The Witcher Adventure Game

The Wither Adventure Game by Ignacy Trzewiczek from CD Project Red and Fantasy Flight Games is an entertaining board game for two to four players in the dark fantasy world of The Witcher books by Andrzej Sapkowski. The players choose one of the familiar heroes Geralt, Triss Merigold, Dandelion or Yarpen Zigrin and roam the lands fulfilling quest and tasks for victory points. The game offers a fun experience for the fans of franchise but those looking for a highly competitive game or a storytelling epic may find the mechanics bit shallow.

The artwork looks good and the style is familiar to the fans of the video games. Unfortunately, the board is fairly big and needs a large table  to fit  comfortably along all the card stacks and token piles. The rule book is fairly short, but there is an additional reference guide with more detailed rules and clarifications. The game is playable after reading the just basic rules and the reference can consulted when needed. Unlike some other Fantasy Flight’s games the game is easy to set up and the rules are concise.

The players move around the board and fulfil quests to gain victory points. After someone has completed a predetermined amount of quests the game ends with the player with most victory points being the winner. The quest limit provides a good way to control the length of the game. Players complete quests by collecting clues for different locations on the map and doing investigations. Clues from locations are not random and you always know what kind of clues you are going to get. The investigations are more unpredictable, offer larger benefits and often contain further tasks or negative effects. The players are playing against each other but interaction between the players is limited mostly to trading.  Sometimes card effects also allow placing negative effects on other players and it is possible to tactically place monsters or ill fate tokens to hinder other players.

Each hero plays little differently and has an individual special action, development deck and hero dice. Each turn the players take two actions from the availabe movement, investigation, development, healing and hero specific actions. The development action allows improving the hero’s abilities in form of development cards which create various effects during combat. The hero specific action is different for each hero but is used to charge the development cards. Choosing from a limited number of actions adds a slight tactical element to the game.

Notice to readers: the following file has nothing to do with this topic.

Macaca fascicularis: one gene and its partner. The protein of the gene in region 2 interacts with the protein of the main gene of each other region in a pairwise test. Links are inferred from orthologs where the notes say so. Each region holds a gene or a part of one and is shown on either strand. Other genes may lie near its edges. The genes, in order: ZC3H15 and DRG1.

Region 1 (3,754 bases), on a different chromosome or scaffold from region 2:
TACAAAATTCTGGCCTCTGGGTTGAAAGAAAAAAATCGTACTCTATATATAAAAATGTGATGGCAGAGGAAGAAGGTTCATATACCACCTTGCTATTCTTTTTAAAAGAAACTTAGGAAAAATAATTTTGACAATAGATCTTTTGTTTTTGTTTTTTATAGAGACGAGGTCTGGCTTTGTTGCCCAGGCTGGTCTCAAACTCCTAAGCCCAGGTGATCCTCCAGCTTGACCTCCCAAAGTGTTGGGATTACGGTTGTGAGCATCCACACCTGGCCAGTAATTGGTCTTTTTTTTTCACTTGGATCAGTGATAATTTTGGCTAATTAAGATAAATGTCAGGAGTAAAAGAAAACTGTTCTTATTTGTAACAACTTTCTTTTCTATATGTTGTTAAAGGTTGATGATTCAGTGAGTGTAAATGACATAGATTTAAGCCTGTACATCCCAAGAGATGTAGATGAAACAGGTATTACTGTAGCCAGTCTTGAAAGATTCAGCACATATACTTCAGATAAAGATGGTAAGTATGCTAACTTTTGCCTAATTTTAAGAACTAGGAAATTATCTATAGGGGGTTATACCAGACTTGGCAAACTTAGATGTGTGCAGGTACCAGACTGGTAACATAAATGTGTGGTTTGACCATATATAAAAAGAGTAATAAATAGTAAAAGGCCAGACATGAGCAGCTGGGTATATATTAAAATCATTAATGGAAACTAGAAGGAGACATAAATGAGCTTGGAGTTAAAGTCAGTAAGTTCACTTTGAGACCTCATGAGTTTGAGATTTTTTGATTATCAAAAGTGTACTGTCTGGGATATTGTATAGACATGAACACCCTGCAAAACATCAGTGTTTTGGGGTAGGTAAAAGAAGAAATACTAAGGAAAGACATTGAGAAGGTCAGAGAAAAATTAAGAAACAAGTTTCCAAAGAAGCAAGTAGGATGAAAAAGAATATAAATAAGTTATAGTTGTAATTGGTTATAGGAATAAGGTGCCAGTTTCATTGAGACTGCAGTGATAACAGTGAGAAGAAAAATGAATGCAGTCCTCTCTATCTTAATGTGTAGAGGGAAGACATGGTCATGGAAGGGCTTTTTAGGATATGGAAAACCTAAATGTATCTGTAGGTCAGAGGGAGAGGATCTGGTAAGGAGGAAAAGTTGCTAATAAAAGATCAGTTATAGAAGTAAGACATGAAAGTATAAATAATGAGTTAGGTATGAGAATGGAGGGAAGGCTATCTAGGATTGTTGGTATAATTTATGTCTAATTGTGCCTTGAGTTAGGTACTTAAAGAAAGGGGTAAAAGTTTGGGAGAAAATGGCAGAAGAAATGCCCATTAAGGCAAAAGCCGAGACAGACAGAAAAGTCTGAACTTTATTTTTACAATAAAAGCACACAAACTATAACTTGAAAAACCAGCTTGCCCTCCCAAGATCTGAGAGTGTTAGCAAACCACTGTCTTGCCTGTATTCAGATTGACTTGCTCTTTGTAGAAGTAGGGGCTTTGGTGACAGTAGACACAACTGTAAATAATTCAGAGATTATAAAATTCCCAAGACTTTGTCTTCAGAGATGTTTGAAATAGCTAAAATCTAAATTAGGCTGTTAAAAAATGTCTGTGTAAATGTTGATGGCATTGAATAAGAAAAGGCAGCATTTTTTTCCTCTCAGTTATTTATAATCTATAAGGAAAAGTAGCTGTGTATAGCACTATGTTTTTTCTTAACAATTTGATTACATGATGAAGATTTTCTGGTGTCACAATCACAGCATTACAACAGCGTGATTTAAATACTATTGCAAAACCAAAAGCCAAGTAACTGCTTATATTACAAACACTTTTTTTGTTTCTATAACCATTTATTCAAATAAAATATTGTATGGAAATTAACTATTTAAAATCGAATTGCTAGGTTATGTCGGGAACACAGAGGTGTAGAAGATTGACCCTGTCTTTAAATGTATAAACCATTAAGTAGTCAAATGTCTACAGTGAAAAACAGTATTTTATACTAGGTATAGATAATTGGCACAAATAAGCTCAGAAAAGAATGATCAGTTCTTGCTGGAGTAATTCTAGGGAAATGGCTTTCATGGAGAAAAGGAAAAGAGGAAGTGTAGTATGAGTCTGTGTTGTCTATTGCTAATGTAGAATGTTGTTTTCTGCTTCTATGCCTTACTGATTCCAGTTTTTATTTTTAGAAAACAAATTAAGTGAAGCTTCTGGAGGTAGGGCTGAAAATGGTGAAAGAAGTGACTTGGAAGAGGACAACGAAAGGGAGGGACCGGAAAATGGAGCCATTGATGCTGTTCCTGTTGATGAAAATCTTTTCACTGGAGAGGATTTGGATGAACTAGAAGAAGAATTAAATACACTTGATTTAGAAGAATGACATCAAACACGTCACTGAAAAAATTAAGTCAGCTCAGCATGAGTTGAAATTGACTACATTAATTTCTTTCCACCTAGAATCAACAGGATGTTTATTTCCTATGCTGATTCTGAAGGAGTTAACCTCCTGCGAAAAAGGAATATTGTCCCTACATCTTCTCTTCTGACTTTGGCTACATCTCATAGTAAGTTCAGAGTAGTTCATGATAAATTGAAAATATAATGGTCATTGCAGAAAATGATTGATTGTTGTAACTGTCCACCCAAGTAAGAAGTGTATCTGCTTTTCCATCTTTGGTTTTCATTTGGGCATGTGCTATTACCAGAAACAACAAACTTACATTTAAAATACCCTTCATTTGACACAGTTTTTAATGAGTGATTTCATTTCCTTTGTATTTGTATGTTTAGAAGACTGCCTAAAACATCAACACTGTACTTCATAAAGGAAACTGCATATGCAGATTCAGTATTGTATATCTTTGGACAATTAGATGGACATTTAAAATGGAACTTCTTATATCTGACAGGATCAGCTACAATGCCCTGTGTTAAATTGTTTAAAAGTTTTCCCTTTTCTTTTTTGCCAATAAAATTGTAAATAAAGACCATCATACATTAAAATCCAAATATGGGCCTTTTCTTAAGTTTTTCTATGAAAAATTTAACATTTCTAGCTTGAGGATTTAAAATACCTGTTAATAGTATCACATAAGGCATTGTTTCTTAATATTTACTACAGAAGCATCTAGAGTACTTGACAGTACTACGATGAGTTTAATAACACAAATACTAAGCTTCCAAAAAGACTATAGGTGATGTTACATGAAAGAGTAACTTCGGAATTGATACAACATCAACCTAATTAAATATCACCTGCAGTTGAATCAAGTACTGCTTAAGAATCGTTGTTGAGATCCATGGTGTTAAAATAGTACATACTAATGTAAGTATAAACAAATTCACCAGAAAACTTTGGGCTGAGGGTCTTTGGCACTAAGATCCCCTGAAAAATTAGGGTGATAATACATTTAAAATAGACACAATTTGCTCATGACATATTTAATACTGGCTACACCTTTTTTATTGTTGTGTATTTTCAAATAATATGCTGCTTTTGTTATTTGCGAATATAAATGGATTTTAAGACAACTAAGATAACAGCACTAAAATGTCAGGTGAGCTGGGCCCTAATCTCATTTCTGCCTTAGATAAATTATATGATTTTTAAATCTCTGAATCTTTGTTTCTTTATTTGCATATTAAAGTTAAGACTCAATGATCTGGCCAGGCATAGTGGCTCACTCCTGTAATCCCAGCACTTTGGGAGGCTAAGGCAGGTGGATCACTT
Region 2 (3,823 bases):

Combat works well and is fun. Especially, later in the game when heroes have more development cards use in combat.  Each opponent has attack and defence values which player has to match with a dice roll. Special dice with symbols for attack, defence, magic etc. are used and each hero has slightly different dice. For example, Geralt is better at pure combat while Triss is better with magic related rolls. Development cards manipulate the result or add results to the throw. The most powerful cards can only be used if charged beforehand with the hero specific action.

The game is entertaining and has nice combat and hand management. However, it is best enjoyed with fellow The Witcher fans as non-fans might find the game a bit shallow. Especially, if they are looking for a competitive experience. I like the game but I would like to have some sort of opponent for the heroes. Currently questing for points can feel a bit pointless. A reason or back story pushing the heroes to complete the tasks could have added more depth to the game but  in somehow this lack of higher purpose is also fitting to the world of The Witcher.

Digital version

In addition to the board game a digital version is also available. If you are unsure whether you like the mechanics, the computer version is reasonably priced way to find out.

[Video by GOG.com – DRM-Free Games]

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